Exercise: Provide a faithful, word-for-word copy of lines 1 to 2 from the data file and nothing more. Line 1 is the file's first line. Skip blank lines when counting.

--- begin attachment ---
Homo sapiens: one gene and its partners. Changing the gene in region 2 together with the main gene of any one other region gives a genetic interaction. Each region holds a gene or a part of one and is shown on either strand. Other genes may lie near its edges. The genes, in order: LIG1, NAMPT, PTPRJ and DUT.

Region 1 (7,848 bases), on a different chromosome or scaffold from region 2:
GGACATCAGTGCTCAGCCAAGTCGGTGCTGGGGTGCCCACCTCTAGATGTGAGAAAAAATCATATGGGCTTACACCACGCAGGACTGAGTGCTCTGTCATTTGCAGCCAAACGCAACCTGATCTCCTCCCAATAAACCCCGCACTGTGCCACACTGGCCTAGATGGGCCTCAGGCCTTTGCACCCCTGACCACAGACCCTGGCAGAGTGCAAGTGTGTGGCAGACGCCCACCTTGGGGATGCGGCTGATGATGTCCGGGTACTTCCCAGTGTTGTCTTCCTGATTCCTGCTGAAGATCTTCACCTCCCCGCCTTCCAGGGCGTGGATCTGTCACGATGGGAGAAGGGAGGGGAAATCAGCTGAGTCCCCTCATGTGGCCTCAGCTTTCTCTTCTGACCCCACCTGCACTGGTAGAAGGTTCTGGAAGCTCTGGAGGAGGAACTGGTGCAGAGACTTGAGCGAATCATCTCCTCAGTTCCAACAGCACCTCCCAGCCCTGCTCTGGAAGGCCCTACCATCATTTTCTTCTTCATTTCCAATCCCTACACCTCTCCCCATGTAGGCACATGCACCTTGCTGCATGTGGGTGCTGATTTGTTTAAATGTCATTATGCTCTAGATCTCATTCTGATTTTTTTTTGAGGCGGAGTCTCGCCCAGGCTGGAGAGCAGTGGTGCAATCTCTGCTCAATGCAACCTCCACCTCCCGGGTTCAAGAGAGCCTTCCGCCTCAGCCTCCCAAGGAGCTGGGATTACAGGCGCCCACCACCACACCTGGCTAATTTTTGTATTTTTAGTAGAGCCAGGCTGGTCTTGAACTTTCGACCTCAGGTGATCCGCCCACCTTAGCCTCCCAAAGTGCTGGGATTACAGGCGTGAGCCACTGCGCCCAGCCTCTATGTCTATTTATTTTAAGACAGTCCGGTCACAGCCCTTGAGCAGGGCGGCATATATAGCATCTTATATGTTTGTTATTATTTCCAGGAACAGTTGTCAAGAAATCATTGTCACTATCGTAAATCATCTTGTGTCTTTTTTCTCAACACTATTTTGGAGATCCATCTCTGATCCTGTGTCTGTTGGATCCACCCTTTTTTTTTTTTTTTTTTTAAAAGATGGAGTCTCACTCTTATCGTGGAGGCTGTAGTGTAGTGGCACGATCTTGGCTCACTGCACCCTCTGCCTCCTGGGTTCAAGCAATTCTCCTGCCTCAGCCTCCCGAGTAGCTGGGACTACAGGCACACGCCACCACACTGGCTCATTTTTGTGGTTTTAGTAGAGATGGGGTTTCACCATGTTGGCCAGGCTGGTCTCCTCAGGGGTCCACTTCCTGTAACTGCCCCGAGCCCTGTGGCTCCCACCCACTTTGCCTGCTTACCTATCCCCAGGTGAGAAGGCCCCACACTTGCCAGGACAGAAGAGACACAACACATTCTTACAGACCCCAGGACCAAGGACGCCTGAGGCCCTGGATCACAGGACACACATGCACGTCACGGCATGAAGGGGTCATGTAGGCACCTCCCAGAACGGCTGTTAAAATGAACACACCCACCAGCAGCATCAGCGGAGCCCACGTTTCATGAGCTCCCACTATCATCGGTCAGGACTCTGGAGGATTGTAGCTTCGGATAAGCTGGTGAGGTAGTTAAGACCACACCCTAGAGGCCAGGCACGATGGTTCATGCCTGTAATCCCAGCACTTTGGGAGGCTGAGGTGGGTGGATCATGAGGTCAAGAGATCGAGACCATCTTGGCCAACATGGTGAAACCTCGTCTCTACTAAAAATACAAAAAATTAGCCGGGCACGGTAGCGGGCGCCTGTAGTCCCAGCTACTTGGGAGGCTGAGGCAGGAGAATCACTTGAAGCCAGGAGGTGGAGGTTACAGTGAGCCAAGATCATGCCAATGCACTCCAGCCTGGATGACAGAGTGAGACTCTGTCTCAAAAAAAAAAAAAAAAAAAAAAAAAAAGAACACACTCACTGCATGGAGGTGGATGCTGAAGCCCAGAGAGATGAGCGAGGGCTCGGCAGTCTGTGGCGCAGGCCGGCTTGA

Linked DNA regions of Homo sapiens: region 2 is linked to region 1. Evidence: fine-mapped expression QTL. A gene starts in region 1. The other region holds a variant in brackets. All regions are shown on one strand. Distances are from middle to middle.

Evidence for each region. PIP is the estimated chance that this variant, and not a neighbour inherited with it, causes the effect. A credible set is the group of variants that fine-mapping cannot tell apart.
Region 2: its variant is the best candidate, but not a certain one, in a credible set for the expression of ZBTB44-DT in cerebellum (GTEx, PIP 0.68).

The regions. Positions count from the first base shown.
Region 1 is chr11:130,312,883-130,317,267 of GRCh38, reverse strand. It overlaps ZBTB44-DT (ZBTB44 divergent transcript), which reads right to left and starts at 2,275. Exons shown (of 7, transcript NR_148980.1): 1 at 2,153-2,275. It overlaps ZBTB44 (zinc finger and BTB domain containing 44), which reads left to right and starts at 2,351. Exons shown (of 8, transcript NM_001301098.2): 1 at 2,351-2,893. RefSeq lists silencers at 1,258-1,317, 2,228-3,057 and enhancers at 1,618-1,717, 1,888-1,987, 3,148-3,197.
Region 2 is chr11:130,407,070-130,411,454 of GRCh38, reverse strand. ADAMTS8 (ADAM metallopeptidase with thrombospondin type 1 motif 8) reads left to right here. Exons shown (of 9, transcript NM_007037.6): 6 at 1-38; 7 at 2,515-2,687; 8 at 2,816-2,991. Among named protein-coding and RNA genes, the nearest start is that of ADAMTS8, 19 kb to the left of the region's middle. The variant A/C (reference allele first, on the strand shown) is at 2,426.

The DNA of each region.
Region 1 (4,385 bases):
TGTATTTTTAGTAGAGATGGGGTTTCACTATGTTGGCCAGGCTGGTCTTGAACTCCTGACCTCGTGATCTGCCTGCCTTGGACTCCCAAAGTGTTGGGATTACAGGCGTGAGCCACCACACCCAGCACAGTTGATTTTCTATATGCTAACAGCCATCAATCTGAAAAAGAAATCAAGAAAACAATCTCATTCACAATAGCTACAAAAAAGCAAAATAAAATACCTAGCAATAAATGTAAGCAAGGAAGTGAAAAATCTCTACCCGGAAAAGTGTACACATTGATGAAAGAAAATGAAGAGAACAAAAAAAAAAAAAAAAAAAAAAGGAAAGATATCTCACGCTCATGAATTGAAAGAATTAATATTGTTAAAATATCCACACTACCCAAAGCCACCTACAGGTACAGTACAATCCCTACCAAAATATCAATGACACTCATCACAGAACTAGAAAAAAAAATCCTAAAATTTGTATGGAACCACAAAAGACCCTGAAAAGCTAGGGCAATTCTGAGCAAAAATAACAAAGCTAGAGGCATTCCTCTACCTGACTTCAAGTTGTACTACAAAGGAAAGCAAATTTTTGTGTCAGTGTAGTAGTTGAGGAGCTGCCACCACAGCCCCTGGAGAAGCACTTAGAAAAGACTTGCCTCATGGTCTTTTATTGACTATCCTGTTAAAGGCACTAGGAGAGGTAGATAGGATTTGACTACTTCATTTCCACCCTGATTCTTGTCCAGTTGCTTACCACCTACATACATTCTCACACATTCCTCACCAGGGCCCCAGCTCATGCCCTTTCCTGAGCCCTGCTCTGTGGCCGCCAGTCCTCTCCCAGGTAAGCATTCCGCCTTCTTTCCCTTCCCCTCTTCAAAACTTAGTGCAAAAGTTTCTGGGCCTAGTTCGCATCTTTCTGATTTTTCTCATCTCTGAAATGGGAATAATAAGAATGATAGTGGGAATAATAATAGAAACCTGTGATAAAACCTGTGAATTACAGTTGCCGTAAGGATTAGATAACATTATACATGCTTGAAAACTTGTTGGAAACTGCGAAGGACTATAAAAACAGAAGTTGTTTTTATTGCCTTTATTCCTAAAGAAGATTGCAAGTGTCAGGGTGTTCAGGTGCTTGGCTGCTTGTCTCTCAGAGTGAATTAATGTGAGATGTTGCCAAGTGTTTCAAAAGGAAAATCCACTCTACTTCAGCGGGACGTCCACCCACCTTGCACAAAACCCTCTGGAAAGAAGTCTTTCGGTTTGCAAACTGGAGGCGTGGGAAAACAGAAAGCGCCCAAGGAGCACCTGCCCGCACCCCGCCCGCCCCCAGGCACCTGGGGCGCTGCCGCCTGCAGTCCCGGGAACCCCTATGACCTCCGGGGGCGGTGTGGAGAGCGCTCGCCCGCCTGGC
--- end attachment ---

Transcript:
Homo sapiens: one gene and its partners. Changing the gene in region 2 together with the main gene of any one other region gives a genetic interaction. Each region holds a gene or a part of one and is shown on either strand. Other genes may lie near its edges. The genes, in order: LIG1, NAMPT, PTPRJ and DUT.

Region 1 (7,848 bases), on a different chromosome or scaffold from region 2: